When someone has diabetes, his/her life changes. One of the things a lot of people don’t know about diabetes is that it places requirements on someone to adjust to key lifestyle changes – with a to-do list that can be challenging at times. There are frequent blood sugar checks, medications to schedule, dietary changes to adhere to and exercises to do.
It’s a lot and we know this can be overwhelming. However, diabetes is not the end of the world as life-changing as it is. People living with this condition can still live happy, fulfilling lives for a long time while keeping it under control. We wouldn’t wish this on anyone but if you or anyone is dealing with diabetes, here are a few important things to note.
1. Accept that transitions can be difficult
Lifestyle changes of any kind can be challenging for anyone, not to mention someone dealing with diabetes. Dealing with work, family and other responsibilities while trying to adjust to a treatment regimen can be tough but it’s something one has to prepare mentally for. Accept that life isn’t really as it is but with people you love around you, you can still live a meaningful, enjoyable life.
2. Forget about perfect readings
Some people with diabetes obsess over their blood sugar levels to the point where it starts stressing them out. There are no vacations from diabetes and even the most diligent people can’t keep their blood sugar or diet or physical activity on target all the time. People living with diabetes are making medical decisions every hour and worrying about keeping the readings on point every time won’t help. If you miss your target once or twice, it’s okay. Just focus on the journey ahead.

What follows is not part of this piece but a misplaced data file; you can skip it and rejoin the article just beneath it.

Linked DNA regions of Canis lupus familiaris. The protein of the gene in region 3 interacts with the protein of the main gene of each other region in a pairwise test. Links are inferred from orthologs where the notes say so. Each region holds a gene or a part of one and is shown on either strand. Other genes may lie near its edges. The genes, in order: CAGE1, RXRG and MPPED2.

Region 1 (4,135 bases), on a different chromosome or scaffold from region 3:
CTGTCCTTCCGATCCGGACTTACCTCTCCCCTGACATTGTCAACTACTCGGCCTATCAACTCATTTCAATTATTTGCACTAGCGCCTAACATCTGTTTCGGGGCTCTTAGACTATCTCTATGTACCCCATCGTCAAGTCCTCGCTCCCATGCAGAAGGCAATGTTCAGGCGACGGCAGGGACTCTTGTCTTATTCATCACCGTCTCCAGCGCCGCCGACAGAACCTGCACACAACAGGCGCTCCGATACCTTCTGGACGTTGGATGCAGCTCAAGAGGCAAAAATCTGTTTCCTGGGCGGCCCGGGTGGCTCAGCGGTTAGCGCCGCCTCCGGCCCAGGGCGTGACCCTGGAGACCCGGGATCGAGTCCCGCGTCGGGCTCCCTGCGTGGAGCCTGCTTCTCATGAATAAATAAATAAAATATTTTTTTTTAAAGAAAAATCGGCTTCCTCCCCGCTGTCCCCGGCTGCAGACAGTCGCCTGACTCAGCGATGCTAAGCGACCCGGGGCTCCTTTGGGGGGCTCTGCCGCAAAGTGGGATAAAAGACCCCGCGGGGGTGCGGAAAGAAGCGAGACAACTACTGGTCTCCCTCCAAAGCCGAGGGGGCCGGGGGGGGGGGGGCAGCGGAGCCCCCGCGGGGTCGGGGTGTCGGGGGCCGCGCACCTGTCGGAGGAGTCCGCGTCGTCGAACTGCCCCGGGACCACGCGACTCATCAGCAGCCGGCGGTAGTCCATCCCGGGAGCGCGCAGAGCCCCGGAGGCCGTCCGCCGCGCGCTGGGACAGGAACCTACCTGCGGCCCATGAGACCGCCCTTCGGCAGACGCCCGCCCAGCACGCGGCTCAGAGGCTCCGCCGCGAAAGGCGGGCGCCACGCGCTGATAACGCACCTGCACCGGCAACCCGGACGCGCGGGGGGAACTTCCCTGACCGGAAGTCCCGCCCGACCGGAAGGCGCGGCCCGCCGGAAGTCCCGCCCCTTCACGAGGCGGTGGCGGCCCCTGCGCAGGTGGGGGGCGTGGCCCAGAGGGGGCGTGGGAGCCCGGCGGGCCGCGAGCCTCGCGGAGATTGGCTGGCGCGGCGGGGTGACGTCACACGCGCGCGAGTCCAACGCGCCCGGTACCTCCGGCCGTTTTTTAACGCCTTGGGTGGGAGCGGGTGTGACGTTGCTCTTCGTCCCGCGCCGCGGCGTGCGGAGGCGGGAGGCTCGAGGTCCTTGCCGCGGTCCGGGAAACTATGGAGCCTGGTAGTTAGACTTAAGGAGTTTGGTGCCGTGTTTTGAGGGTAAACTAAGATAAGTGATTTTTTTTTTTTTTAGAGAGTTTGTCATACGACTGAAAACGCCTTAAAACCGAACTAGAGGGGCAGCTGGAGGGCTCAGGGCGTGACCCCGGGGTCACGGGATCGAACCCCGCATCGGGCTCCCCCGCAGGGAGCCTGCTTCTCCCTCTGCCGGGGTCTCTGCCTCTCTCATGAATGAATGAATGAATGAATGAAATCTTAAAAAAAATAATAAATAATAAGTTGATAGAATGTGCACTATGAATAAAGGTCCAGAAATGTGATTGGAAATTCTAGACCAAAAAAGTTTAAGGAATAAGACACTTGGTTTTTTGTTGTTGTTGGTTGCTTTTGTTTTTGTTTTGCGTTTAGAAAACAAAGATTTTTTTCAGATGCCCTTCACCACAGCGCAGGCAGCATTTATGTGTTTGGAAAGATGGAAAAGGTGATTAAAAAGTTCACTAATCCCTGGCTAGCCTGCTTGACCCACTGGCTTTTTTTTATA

3. Note your stressors
There’s a condition psychologists refer to as “diabetes distress” because they’ve identified that living with diabetes can cause fear, anger, worry, and sadness.
Blood sugar numbers can have a life of their own. Up this minute, down the next, so you’re constantly making adjustments. It can make one feel powerless. Other stressors might emanate from worrying about access to good healthcare, food, finances, family and friends who might seem like the ‘diabetes police’, etc.
Pay attention to what stresses you and try to address them. See your doctor for advice too.
4. Set realistic goals
Making all the drastic lifestyle changes at once can lead to burnout. To avoid this, you can simplify by taking a big goal and breaking it into more manageable pieces.
If you need to lose 25 kg, you can shoot for 2 kilos a month. If you drink regular soda, try switching to diet. If you normally eat ice cream every week, switch to once or twice a month.
Some doctors recommend adapting your treatment plan to your lifestyle rather than the other way around. It helps.
5. Speaking of help…
Build a support network – and use it.
In addition to your doctors, look for counselors close friends or relatives who can be there for you when you need them. This can be anything from asking a family member to remind you to take your medication to asking a friend to exercise with you a few times a week.
You need all the support and assistance you can get and these people are around you for a reason, make your relationships count.